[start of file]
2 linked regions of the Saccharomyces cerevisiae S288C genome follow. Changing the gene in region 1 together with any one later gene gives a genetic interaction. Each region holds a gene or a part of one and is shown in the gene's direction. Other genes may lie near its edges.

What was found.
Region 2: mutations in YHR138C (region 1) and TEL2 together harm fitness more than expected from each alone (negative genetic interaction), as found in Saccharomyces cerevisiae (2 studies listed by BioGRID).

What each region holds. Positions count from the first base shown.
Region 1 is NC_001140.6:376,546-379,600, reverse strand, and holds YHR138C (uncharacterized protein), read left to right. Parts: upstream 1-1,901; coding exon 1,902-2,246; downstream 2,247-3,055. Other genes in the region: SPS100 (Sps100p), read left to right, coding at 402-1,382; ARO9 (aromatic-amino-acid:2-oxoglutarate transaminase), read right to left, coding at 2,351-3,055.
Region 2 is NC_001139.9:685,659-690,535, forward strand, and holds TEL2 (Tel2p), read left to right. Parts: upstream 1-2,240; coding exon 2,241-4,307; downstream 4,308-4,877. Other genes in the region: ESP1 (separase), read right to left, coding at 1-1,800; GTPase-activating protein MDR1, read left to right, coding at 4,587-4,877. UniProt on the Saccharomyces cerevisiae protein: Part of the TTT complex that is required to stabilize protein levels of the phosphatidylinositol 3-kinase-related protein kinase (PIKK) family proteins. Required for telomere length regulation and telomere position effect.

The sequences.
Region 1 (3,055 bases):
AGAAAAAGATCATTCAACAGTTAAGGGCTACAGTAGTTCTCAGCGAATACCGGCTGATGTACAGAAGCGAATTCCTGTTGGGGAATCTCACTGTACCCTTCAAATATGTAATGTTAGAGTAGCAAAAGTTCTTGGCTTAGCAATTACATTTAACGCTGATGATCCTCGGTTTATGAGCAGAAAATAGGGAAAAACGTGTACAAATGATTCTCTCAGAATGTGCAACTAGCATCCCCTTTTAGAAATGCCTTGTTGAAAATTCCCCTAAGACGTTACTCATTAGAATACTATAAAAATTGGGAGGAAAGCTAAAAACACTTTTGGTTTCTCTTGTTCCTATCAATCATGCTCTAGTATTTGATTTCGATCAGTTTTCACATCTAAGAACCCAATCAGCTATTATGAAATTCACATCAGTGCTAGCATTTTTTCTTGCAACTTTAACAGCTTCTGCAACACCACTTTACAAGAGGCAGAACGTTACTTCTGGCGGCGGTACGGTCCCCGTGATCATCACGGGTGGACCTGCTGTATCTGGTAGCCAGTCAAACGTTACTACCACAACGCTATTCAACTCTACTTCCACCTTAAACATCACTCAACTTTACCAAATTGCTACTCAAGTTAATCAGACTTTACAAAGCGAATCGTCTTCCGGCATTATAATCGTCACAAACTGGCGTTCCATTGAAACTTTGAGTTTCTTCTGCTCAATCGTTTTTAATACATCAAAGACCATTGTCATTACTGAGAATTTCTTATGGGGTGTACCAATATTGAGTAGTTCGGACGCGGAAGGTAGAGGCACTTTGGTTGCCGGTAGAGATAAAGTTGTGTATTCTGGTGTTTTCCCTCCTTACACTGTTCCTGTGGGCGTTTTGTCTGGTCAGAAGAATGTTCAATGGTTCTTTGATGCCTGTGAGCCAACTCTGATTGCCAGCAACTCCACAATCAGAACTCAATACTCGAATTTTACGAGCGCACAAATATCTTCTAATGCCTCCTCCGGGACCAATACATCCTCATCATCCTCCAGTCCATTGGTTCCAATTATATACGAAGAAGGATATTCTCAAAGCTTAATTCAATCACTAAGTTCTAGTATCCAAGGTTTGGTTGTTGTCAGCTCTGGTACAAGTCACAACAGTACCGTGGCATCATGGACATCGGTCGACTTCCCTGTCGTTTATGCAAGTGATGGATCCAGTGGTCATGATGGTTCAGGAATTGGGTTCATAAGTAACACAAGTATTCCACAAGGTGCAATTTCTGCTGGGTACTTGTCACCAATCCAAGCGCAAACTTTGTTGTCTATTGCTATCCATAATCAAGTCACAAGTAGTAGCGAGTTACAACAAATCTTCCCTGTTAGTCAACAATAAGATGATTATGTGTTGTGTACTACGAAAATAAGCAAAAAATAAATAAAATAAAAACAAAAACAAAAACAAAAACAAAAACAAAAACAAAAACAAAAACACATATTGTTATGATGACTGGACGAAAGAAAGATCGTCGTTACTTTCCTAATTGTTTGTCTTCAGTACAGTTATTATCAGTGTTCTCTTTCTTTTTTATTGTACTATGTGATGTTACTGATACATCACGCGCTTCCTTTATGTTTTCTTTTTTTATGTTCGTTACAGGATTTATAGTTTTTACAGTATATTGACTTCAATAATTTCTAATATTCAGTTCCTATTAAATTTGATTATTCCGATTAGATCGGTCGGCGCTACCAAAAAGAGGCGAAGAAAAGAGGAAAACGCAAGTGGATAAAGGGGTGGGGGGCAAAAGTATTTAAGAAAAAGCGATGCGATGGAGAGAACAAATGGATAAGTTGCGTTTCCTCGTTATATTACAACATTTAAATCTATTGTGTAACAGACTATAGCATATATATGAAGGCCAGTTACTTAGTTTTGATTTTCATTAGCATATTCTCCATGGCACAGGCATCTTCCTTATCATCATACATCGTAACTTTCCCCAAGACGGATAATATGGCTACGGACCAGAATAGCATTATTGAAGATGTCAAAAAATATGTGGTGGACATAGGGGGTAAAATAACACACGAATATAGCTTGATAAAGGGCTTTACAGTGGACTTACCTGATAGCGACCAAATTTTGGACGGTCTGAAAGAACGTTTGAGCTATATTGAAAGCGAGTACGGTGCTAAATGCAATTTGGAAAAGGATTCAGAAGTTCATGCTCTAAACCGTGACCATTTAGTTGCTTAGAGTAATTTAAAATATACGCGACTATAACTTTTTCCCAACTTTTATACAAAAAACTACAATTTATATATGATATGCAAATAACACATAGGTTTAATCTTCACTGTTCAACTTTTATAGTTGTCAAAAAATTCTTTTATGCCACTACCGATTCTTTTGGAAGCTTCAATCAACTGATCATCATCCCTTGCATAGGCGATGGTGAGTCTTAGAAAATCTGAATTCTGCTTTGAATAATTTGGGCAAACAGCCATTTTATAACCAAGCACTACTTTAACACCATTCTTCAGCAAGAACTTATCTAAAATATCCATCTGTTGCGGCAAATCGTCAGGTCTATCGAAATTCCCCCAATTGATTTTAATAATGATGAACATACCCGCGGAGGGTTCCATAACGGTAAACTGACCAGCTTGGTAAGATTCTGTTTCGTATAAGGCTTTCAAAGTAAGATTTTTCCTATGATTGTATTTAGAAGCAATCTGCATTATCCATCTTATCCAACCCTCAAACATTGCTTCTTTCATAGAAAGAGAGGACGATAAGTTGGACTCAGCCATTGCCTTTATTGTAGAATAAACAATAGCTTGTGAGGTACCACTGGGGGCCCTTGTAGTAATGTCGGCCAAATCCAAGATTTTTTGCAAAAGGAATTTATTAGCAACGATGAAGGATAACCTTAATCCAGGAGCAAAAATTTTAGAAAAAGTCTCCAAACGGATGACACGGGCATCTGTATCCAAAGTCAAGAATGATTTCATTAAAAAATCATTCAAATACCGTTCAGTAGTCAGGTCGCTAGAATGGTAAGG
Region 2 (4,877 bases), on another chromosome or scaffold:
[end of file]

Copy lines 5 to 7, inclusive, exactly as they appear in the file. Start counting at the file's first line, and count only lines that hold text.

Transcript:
Region 1 is NC_001140.6:376,546-379,600, reverse strand, and holds YHR138C (uncharacterized protein), read left to right. Parts: upstream 1-1,901; coding exon 1,902-2,246; downstream 2,247-3,055. Other genes in the region: SPS100 (Sps100p), read left to right, coding at 402-1,382; ARO9 (aromatic-amino-acid:2-oxoglutarate transaminase), read right to left, coding at 2,351-3,055.
Region 2 is NC_001139.9:685,659-690,535, forward strand, and holds TEL2 (Tel2p), read left to right. Parts: upstream 1-2,240; coding exon 2,241-4,307; downstream 4,308-4,877. Other genes in the region: ESP1 (separase), read right to left, coding at 1-1,800; GTPase-activating protein MDR1, read left to right, coding at 4,587-4,877. UniProt on the Saccharomyces cerevisiae protein: Part of the TTT complex that is required to stabilize protein levels of the phosphatidylinositol 3-kinase-related protein kinase (PIKK) family proteins. Required for telomere length regulation and telomere position effect.

The sequences.